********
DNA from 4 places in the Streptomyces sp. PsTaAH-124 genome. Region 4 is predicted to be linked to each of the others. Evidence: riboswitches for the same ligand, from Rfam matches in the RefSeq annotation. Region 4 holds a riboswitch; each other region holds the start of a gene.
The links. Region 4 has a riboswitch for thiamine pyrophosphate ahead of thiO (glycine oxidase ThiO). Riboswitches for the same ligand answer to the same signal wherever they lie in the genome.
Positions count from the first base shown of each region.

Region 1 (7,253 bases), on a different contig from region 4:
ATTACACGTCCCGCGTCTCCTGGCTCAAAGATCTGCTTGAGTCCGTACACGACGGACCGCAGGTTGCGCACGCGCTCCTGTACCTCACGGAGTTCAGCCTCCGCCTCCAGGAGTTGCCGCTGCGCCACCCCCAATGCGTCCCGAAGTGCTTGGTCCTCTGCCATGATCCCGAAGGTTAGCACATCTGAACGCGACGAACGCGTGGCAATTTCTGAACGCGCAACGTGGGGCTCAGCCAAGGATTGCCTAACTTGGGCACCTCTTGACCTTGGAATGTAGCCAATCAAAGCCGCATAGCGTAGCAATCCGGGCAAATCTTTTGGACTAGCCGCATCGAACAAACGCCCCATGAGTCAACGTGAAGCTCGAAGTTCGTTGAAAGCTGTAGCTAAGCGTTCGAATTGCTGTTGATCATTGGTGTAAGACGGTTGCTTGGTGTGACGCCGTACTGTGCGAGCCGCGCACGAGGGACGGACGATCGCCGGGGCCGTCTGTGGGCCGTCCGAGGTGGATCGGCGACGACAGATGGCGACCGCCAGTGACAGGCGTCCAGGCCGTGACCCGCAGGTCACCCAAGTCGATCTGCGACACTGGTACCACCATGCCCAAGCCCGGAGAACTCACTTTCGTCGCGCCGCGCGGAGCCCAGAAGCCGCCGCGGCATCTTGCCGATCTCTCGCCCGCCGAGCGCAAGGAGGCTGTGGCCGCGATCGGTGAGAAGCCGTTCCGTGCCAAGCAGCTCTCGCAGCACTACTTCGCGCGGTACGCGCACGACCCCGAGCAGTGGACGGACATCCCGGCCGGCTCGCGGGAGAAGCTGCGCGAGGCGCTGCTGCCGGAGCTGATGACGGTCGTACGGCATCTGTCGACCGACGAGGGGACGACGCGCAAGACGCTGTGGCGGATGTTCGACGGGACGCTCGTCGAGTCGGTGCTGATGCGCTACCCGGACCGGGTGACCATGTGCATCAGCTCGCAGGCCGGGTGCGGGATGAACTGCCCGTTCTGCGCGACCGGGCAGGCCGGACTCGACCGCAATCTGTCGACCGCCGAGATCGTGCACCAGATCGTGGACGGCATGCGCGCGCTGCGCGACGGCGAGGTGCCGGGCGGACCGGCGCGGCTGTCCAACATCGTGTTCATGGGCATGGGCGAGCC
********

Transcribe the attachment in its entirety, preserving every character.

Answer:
DNA from 4 places in the Streptomyces sp. PsTaAH-124 genome. Region 4 is predicted to be linked to each of the others. Evidence: riboswitches for the same ligand, from Rfam matches in the RefSeq annotation. Region 4 holds a riboswitch; each other region holds the start of a gene.
The links. Region 4 has a riboswitch for thiamine pyrophosphate ahead of thiO (glycine oxidase ThiO). Riboswitches for the same ligand answer to the same signal wherever they lie in the genome.
Positions count from the first base shown of each region.

Region 1 (7,253 bases), on a different contig from region 4:
ATTACACGTCCCGCGTCTCCTGGCTCAAAGATCTGCTTGAGTCCGTACACGACGGACCGCAGGTTGCGCACGCGCTCCTGTACCTCACGGAGTTCAGCCTCCGCCTCCAGGAGTTGCCGCTGCGCCACCCCCAATGCGTCCCGAAGTGCTTGGTCCTCTGCCATGATCCCGAAGGTTAGCACATCTGAACGCGACGAACGCGTGGCAATTTCTGAACGCGCAACGTGGGGCTCAGCCAAGGATTGCCTAACTTGGGCACCTCTTGACCTTGGAATGTAGCCAATCAAAGCCGCATAGCGTAGCAATCCGGGCAAATCTTTTGGACTAGCCGCATCGAACAAACGCCCCATGAGTCAACGTGAAGCTCGAAGTTCGTTGAAAGCTGTAGCTAAGCGTTCGAATTGCTGTTGATCATTGGTGTAAGACGGTTGCTTGGTGTGACGCCGTACTGTGCGAGCCGCGCACGAGGGACGGACGATCGCCGGGGCCGTCTGTGGGCCGTCCGAGGTGGATCGGCGACGACAGATGGCGACCGCCAGTGACAGGCGTCCAGGCCGTGACCCGCAGGTCACCCAAGTCGATCTGCGACACTGGTACCACCATGCCCAAGCCCGGAGAACTCACTTTCGTCGCGCCGCGCGGAGCCCAGAAGCCGCCGCGGCATCTTGCCGATCTCTCGCCCGCCGAGCGCAAGGAGGCTGTGGCCGCGATCGGTGAGAAGCCGTTCCGTGCCAAGCAGCTCTCGCAGCACTACTTCGCGCGGTACGCGCACGACCCCGAGCAGTGGACGGACATCCCGGCCGGCTCGCGGGAGAAGCTGCGCGAGGCGCTGCTGCCGGAGCTGATGACGGTCGTACGGCATCTGTCGACCGACGAGGGGACGACGCGCAAGACGCTGTGGCGGATGTTCGACGGGACGCTCGTCGAGTCGGTGCTGATGCGCTACCCGGACCGGGTGACCATGTGCATCAGCTCGCAGGCCGGGTGCGGGATGAACTGCCCGTTCTGCGCGACCGGGCAGGCCGGACTCGACCGCAATCTGTCGACCGCCGAGATCGTGCACCAGATCGTGGACGGCATGCGCGCGCTGCGCGACGGCGAGGTGCCGGGCGGACCGGCGCGGCTGTCCAACATCGTGTTCATGGGCATGGGCGAGCC